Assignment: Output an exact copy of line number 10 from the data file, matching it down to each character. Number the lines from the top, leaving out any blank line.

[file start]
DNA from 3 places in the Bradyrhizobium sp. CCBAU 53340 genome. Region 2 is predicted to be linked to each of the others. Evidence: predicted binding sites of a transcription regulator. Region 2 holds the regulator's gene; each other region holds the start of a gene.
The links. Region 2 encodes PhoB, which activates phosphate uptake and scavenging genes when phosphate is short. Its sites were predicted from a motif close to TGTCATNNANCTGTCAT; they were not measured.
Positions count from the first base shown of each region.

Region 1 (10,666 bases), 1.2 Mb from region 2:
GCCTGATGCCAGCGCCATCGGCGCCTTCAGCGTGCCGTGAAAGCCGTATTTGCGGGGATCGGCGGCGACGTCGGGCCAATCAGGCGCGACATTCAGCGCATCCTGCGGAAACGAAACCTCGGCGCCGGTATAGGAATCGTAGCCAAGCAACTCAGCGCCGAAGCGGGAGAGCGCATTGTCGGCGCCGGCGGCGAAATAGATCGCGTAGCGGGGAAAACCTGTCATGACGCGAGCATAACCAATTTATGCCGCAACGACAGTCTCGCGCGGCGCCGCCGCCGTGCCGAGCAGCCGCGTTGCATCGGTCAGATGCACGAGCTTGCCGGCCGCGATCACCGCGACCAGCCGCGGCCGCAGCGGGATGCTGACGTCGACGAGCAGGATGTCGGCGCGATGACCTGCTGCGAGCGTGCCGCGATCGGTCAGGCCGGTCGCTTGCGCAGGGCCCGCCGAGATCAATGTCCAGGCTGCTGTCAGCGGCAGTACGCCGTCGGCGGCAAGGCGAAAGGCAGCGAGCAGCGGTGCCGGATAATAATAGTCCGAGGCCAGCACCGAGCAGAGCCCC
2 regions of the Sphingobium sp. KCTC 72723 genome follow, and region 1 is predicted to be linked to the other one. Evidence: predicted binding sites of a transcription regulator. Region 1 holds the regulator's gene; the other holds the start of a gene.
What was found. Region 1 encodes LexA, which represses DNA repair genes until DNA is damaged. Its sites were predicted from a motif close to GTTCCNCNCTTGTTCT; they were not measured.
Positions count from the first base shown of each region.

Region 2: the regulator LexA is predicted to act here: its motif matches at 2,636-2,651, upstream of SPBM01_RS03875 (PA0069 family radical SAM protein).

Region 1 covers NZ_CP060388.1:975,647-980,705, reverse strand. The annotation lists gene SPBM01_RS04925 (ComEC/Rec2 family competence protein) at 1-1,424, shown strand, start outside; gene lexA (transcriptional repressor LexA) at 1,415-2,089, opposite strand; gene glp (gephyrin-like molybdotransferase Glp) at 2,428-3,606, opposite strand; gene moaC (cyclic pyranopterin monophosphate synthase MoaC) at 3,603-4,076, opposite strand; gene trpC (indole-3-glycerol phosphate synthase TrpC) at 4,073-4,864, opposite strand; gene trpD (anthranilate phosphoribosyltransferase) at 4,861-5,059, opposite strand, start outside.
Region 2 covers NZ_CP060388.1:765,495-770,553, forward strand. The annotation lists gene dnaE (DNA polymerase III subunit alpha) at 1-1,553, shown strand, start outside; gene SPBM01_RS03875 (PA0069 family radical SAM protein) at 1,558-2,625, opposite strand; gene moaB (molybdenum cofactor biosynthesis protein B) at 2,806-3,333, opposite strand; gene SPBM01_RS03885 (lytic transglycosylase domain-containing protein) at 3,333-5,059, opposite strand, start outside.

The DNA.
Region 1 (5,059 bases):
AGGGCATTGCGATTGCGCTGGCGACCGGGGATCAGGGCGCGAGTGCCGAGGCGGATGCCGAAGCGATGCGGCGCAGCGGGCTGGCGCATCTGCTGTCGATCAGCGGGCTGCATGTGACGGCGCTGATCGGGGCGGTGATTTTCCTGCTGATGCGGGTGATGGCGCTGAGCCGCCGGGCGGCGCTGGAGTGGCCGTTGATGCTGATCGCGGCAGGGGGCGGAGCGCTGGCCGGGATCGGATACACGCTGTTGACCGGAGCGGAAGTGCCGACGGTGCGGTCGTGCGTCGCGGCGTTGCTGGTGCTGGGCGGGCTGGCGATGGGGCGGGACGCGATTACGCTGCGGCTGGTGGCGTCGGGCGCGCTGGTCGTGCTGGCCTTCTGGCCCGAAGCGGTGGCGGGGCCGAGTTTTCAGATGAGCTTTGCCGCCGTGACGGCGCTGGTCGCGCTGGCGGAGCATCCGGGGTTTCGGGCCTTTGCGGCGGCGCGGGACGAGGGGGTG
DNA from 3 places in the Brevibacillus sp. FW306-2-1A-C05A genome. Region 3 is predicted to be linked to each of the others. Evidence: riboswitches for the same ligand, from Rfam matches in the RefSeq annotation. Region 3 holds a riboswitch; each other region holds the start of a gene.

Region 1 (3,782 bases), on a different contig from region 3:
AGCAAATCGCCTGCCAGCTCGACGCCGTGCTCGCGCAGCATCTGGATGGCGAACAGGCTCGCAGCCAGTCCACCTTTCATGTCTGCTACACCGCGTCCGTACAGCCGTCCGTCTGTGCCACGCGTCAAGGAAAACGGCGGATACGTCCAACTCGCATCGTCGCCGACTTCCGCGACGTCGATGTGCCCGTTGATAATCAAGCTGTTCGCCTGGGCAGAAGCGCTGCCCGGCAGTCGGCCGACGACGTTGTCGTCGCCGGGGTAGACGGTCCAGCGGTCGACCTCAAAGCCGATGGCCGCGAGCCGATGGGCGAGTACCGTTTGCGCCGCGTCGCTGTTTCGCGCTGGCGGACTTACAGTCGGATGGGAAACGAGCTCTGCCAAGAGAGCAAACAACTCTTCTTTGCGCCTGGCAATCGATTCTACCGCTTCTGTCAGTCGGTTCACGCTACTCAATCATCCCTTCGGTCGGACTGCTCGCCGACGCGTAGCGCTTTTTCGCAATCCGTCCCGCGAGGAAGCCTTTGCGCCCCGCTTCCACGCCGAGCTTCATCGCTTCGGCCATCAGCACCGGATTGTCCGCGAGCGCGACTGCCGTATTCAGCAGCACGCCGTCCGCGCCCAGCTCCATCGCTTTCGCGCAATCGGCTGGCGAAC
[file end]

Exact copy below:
Region 1 covers NZ_CP060388.1:975,647-980,705, reverse strand. The annotation lists gene SPBM01_RS04925 (ComEC/Rec2 family competence protein) at 1-1,424, shown strand, start outside; gene lexA (transcriptional repressor LexA) at 1,415-2,089, opposite strand; gene glp (gephyrin-like molybdotransferase Glp) at 2,428-3,606, opposite strand; gene moaC (cyclic pyranopterin monophosphate synthase MoaC) at 3,603-4,076, opposite strand; gene trpC (indole-3-glycerol phosphate synthase TrpC) at 4,073-4,864, opposite strand; gene trpD (anthranilate phosphoribosyltransferase) at 4,861-5,059, opposite strand, start outside.